The past few posts have described many ways for databases to go bad. All those potential problems give us plenty to think about, as we write code for our new accounting and estimating software. As a bonus, there are two more risks that we still haven’t covered.
The first problem is relatively minor: database files can easily expand to enormous size. FileMaker used to suffer from that. Things start to go south when a data record changes, and gets bigger. For example, when you add a new Material Purchase in Goldenseal, 3 accounts and 3 record arrays add a reference to it. That adds 4 bytes to their size, which makes them too big for their old spots within the file. It’s easiest to move them to the end of the file, but that leaves 6 empty gaps in the middle. Make that shift enough times, and the file will grow huge, even though it is mostly empty.
The NeoAccess database actually had a very good solution. It kept a list of empty spaces, and used it to save records in the most suitable gap, as close to the front of the file as possible. Unfortunately, their implementation was buggy, and too hard to fix. In 2002 we rewrote it using the same basic design, but with understandable code. It has worked well ever since. Goldenseal Pro uses the same approach, but with a few improvements.
The second problem is extremely serious: it’s relatively easy for a database to accidentally write data on top of other data. This is usually called “buffer overflow”, and it’s a general issue that all software faces. Overflows are the cause of most security holes that you read about in the news. They cause most data corruption, and the most serious of crashes.
Overflows are so dangerous that Goldenseal Pro has five different ways to prevent them.
- The Gap Manager that prevents file bloat, also knows where it’s safe to add records, without risk of damaging something else.
- After finding a gap, we next check the Sector Manager, which has a list of every record stored in that part of the file. The Manager looks on both sides of the gap, and makes doubly-sure there is no overlap with existing records.
- When Goldenseal accounting software saves records, it adds up the amount of data it writes, and makes sure the total matches exactly with the expected size. The same sanity-check happens again when it reads records from disk.
- Each record has about 20 bytes of “safety tags” at the beginning and end. When reading each record, we test the tags to make sure they are still OK. If there ever is a bug that causes a record to overlap something else, it’s not hard to do forensics and discover the culprit. After we added the safety tags back in 2005, we soon tracked down the last remaining bug that was overwriting data.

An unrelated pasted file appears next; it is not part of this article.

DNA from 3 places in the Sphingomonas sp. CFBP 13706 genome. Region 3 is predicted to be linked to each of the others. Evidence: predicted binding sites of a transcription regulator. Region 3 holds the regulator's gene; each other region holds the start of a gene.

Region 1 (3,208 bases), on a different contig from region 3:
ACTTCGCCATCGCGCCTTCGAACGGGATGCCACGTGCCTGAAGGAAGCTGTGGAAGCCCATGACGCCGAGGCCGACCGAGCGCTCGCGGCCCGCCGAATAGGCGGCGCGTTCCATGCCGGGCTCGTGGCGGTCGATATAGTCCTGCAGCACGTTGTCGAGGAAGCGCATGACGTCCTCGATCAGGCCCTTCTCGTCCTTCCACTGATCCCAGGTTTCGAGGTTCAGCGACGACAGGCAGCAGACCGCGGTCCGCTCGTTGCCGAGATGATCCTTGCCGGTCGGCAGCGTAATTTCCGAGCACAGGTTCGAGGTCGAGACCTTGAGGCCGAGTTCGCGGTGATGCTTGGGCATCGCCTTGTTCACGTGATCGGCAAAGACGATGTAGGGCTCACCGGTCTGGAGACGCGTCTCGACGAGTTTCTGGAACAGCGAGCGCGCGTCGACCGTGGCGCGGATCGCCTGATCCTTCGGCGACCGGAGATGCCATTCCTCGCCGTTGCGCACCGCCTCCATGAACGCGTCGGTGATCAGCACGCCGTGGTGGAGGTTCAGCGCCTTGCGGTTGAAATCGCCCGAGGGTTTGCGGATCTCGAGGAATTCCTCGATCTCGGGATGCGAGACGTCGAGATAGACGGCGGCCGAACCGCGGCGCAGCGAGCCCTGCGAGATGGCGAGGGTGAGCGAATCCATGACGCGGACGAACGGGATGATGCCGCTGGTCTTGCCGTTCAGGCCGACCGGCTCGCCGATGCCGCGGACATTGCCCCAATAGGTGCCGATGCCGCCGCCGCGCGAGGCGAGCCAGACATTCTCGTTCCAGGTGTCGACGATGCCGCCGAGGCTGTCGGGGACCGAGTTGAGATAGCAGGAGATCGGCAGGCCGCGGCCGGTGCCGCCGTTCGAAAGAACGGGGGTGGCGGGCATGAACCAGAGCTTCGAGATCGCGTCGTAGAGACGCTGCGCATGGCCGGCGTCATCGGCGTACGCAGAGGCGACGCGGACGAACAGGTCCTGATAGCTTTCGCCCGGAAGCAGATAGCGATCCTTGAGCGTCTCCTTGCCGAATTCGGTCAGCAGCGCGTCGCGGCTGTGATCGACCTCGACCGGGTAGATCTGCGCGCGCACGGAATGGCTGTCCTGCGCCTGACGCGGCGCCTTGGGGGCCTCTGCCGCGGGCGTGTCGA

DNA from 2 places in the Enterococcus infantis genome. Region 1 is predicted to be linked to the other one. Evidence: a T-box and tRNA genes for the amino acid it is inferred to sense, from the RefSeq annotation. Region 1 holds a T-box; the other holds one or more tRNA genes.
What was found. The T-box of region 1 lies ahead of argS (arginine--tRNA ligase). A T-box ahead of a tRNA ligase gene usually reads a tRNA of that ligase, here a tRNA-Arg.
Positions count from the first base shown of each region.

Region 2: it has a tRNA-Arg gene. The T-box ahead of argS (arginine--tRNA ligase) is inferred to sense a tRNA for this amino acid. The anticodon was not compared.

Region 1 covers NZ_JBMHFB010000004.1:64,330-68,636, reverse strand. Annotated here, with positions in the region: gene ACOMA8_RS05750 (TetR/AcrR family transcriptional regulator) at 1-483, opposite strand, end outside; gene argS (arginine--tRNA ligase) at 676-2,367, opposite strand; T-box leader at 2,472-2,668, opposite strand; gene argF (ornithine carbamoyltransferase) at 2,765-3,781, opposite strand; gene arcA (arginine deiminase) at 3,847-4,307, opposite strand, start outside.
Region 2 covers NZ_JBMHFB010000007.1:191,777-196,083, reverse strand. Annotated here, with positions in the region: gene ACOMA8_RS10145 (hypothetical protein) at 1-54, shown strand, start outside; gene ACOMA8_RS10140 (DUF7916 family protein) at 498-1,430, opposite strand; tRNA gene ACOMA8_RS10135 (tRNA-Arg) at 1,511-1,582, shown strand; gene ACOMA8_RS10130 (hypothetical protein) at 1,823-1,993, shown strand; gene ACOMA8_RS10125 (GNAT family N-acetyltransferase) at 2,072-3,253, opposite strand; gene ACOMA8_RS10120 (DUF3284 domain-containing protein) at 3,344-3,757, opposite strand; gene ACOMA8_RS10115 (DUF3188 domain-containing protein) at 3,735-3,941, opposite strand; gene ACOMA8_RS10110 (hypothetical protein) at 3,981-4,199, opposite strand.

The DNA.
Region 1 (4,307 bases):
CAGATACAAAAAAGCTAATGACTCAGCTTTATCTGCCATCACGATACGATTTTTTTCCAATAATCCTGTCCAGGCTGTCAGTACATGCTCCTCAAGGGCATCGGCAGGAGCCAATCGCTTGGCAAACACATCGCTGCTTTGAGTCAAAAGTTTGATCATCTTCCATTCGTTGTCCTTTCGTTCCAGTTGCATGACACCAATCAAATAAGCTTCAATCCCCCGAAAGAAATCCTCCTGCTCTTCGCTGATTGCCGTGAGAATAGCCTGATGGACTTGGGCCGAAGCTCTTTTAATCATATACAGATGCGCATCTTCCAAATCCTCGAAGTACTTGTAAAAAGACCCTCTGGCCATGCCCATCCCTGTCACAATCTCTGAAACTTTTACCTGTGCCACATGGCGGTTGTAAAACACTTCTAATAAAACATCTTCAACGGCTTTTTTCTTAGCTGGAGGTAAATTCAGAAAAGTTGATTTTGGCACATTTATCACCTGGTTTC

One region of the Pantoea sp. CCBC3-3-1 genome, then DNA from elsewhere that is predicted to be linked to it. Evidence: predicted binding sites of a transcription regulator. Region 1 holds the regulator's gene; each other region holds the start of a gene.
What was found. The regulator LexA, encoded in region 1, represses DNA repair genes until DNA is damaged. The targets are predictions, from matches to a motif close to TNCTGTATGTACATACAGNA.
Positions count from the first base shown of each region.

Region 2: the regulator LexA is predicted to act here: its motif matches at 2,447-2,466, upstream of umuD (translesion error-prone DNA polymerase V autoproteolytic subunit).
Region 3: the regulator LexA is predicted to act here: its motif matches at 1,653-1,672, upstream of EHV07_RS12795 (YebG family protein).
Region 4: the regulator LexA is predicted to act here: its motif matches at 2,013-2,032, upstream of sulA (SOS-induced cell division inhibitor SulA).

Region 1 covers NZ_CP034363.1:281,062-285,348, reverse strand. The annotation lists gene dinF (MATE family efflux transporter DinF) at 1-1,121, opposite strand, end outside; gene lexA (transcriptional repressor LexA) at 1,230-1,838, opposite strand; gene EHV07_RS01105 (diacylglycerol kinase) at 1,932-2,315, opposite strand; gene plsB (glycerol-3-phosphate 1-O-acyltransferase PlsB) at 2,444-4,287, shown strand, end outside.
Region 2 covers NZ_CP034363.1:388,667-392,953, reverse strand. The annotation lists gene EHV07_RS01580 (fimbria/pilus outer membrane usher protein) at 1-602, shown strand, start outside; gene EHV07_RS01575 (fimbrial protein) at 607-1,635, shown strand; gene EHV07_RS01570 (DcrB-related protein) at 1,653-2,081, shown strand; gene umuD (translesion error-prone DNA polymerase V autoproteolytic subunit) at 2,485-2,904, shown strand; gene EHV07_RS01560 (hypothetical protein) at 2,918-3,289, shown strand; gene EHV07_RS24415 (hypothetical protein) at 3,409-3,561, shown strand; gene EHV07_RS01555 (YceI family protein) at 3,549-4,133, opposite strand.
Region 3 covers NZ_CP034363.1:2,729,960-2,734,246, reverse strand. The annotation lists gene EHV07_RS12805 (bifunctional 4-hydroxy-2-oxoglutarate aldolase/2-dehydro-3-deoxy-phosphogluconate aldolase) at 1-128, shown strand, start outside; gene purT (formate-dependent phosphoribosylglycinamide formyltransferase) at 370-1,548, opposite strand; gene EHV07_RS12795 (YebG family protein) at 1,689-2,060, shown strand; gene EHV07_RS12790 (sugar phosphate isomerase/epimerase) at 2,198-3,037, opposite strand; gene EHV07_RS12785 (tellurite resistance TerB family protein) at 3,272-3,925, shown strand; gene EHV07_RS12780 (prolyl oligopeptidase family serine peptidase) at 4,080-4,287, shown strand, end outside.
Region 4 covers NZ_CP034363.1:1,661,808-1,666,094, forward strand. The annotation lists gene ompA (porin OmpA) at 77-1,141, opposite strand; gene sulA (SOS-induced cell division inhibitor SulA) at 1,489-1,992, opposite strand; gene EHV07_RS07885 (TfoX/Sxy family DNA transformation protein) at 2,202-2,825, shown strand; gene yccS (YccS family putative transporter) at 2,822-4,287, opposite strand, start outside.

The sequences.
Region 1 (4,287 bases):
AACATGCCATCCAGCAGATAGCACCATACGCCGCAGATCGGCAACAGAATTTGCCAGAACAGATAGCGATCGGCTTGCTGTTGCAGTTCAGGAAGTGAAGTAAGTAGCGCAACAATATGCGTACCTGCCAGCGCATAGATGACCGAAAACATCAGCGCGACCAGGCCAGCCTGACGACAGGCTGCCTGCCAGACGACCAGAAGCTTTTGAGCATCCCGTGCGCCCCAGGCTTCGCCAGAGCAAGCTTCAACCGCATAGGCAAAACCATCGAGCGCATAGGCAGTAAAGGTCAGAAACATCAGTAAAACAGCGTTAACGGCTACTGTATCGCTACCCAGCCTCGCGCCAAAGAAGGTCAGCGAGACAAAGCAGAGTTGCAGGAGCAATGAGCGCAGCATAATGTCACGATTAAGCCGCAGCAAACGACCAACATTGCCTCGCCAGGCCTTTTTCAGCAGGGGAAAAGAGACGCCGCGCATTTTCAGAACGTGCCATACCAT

- Within each record, there are additional safety tags for data that is most likely to cause a buffer overflow. If data is corrupted, the goal is to learn about it as quickly as possible. That way we can abort instead of damaging something else.
Most of these safety features are already present in current versions of Goldenseal. However, we are expanding and enhancing them for Goldenseal Pro. Disk storage is now so cheap that it makes sense to add an extra few megabytes, if it creates a more reliable database.
Meanwhile, back to Graphic Interface land. Since finishing the database work, our staff has focused on more advanced interface features. That includes breakdown tables, printing, “more info” boxes and the Find commands.
We also have started to simplify our accounting a bit. Goldenseal currently has 5 classes of bank accounts and transactions that are almost identical: for cash, checking, credit cards, loans, and savings. For Pro, they will all merge into one. Bank transactions will still look the same, so the only change is how you navigate to them. Investment and escrow accounts are also very similar, but we haven’t decided yet whether to merge them, or keep them separate.
For Goldenseal estimating and accounting records, we currently have two types of breakdowns: category and item. There isn’t much difference between them, and they always have confused new users. Goldenseal Pro will merge them.
The tricky part for both these changes is converting existing data to the new format. Fortunately, a couple of previous updates made similar class changes, so we can reuse that code.